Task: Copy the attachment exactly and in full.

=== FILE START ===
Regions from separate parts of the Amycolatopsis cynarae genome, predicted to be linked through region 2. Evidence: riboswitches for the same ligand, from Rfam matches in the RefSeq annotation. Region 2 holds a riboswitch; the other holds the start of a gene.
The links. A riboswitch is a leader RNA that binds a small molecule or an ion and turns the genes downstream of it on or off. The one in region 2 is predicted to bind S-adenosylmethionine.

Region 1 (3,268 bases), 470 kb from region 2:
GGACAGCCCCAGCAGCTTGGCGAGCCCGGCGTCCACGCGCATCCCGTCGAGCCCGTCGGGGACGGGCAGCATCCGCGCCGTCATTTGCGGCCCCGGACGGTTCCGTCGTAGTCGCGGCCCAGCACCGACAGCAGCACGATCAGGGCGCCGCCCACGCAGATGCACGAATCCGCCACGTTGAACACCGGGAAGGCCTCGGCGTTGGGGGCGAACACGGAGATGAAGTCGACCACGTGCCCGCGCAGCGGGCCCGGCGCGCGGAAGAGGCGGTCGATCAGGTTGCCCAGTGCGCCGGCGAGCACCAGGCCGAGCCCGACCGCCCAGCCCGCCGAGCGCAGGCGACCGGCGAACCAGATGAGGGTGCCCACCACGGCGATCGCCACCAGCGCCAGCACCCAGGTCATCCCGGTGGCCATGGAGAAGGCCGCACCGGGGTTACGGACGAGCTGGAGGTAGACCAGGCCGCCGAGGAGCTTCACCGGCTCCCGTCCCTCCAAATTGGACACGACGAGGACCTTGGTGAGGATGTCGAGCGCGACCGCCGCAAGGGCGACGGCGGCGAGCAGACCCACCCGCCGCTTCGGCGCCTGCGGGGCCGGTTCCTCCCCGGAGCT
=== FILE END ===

Regions from separate parts of the Amycolatopsis cynarae genome, predicted to be linked through region 2. Evidence: riboswitches for the same ligand, from Rfam matches in the RefSeq annotation. Region 2 holds a riboswitch; the other holds the start of a gene.
The links. A riboswitch is a leader RNA that binds a small molecule or an ion and turns the genes downstream of it on or off. The one in region 2 is predicted to bind S-adenosylmethionine.

Region 1 (3,268 bases), 470 kb from region 2:
GGACAGCCCCAGCAGCTTGGCGAGCCCGGCGTCCACGCGCATCCCGTCGAGCCCGTCGGGGACGGGCAGCATCCGCGCCGTCATTTGCGGCCCCGGACGGTTCCGTCGTAGTCGCGGCCCAGCACCGACAGCAGCACGATCAGGGCGCCGCCCACGCAGATGCACGAATCCGCCACGTTGAACACCGGGAAGGCCTCGGCGTTGGGGGCGAACACGGAGATGAAGTCGACCACGTGCCCGCGCAGCGGGCCCGGCGCGCGGAAGAGGCGGTCGATCAGGTTGCCCAGTGCGCCGGCGAGCACCAGGCCGAGCCCGACCGCCCAGCCCGCCGAGCGCAGGCGACCGGCGAACCAGATGAGGGTGCCCACCACGGCGATCGCCACCAGCGCCAGCACCCAGGTCATCCCGGTGGCCATGGAGAAGGCCGCACCGGGGTTACGGACGAGCTGGAGGTAGACCAGGCCGCCGAGGAGCTTCACCGGCTCCCGTCCCTCCAAATTGGACACGACGAGGACCTTGGTGAGGATGTCGAGCGCGACCGCCGCAAGGGCGACGGCGGCGAGCAGACCCACCCGCCGCTTCGGCGCCTGCGGGGCCGGTTCCTCCCCGGAGCT